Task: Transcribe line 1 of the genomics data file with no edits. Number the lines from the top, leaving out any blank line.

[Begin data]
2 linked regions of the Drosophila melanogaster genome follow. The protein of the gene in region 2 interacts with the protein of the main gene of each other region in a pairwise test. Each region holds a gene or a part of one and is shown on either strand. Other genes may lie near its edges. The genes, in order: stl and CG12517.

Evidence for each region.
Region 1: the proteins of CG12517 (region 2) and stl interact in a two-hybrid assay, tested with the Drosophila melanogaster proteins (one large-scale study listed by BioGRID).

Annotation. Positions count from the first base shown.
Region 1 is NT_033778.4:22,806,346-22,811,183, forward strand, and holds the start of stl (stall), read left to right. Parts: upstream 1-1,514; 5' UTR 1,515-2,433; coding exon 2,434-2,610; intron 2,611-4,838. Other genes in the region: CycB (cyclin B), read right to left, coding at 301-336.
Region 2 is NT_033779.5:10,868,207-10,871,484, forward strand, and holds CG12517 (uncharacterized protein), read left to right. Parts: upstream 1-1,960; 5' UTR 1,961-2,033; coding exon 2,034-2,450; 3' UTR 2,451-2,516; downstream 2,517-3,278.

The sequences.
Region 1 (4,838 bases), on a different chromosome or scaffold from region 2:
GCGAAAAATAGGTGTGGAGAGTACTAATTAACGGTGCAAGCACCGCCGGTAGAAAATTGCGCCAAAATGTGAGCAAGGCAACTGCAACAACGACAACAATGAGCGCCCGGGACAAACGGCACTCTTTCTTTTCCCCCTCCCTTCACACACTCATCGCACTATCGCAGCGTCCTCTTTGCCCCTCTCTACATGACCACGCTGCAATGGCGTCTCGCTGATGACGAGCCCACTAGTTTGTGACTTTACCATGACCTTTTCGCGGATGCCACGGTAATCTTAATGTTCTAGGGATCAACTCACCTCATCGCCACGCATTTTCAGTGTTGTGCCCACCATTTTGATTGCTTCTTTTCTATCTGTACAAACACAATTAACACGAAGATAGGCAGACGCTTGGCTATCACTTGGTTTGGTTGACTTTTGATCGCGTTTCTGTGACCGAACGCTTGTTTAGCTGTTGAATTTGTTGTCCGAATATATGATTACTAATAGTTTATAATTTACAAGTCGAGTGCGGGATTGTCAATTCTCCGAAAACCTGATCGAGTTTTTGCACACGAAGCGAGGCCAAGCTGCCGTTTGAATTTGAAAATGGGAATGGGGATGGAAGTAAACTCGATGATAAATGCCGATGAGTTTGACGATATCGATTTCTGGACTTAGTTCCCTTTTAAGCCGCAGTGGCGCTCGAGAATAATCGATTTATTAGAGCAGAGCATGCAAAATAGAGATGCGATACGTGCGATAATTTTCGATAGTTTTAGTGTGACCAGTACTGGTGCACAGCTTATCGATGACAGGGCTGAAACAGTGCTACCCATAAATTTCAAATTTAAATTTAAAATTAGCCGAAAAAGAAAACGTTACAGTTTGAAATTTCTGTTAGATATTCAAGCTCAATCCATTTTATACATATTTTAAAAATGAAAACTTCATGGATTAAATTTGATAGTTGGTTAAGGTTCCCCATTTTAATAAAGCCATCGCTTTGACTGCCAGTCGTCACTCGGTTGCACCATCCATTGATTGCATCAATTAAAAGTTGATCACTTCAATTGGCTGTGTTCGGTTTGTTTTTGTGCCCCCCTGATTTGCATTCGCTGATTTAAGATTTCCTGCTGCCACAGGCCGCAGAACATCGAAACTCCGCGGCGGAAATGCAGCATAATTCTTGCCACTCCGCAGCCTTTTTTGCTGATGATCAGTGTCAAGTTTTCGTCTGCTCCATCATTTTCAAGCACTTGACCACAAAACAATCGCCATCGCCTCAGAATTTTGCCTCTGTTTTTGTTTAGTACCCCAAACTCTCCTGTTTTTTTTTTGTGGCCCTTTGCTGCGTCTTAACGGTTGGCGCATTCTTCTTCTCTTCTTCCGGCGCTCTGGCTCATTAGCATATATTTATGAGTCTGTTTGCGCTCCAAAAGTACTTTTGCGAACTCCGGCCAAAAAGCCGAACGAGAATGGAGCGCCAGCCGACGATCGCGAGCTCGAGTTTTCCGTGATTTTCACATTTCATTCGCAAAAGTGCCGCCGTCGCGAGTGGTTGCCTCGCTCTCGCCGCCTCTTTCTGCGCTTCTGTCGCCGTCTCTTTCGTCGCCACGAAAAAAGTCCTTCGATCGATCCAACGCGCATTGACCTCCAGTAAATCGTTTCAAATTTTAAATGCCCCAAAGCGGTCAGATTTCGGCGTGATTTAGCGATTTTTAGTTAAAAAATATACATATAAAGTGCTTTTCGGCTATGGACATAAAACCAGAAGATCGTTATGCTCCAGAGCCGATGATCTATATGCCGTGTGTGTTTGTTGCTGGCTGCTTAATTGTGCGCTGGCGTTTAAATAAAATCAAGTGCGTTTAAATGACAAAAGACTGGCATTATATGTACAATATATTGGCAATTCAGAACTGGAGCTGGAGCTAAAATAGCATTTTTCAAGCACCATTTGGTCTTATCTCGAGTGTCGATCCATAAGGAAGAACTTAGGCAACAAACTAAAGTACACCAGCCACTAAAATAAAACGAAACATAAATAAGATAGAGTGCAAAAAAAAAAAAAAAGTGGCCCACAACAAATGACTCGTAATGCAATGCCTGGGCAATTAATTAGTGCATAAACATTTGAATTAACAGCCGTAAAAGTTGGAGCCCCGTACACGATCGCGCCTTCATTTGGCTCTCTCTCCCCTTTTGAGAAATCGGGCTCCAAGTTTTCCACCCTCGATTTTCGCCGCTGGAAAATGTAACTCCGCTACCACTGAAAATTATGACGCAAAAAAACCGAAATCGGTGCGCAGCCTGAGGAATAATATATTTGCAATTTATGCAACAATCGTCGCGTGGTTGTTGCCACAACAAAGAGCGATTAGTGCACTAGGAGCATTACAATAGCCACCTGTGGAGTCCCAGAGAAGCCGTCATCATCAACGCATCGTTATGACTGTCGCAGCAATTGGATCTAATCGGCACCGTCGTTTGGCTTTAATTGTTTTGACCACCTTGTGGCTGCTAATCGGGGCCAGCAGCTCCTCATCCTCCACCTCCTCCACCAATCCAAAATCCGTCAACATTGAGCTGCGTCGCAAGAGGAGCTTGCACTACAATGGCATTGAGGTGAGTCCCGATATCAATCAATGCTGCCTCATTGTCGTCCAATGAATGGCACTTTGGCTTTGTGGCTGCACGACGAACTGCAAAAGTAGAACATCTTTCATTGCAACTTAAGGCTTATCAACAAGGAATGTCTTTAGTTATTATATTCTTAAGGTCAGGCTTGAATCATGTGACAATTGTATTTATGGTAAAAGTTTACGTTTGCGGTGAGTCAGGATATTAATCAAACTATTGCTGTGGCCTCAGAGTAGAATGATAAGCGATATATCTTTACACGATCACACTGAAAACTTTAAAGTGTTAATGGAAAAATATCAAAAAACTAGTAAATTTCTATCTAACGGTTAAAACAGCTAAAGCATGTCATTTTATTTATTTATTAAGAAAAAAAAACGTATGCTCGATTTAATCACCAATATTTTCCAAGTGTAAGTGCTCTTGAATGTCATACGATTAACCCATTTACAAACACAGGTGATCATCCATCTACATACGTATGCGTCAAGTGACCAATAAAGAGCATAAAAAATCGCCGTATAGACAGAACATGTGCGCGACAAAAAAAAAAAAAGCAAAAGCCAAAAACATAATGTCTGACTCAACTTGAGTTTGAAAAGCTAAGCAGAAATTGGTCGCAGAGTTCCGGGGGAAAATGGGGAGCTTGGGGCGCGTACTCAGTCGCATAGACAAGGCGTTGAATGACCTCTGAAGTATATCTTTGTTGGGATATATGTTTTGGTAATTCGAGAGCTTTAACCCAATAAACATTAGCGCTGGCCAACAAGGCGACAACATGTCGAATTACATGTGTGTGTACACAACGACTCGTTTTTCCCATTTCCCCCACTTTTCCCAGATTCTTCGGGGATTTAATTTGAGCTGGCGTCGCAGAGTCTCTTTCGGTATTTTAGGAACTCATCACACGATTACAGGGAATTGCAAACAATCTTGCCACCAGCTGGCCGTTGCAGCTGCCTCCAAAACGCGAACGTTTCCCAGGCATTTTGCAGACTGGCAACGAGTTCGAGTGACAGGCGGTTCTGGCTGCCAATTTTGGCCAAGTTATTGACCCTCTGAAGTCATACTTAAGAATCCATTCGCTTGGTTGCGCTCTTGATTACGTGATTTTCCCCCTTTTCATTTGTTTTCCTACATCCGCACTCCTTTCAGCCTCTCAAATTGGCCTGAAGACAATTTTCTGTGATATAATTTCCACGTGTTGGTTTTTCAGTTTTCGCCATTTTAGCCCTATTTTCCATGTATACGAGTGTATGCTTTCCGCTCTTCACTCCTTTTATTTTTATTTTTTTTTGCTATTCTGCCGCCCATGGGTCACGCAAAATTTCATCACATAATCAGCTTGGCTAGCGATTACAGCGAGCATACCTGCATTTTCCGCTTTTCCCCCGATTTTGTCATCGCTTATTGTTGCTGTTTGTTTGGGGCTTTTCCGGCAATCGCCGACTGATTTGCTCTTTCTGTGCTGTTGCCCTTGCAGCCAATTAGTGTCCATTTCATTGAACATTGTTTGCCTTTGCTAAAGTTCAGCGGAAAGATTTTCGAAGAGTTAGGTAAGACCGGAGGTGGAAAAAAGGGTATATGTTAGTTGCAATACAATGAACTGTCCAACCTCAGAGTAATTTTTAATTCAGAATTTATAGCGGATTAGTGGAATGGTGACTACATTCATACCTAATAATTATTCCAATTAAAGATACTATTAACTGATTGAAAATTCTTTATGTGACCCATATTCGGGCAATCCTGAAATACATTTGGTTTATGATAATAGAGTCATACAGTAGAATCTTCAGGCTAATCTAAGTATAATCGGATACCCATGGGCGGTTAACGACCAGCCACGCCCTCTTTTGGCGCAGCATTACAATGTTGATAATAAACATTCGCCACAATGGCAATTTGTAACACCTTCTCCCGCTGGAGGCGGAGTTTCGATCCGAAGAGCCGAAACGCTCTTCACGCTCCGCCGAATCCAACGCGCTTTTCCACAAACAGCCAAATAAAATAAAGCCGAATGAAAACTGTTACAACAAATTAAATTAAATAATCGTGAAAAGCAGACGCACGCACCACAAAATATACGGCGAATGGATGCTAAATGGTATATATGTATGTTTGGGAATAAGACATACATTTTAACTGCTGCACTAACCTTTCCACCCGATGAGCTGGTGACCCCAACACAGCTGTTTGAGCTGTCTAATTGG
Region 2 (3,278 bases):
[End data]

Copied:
2 linked regions of the Drosophila melanogaster genome follow. The protein of the gene in region 2 interacts with the protein of the main gene of each other region in a pairwise test. Each region holds a gene or a part of one and is shown on either strand. Other genes may lie near its edges. The genes, in order: stl and CG12517.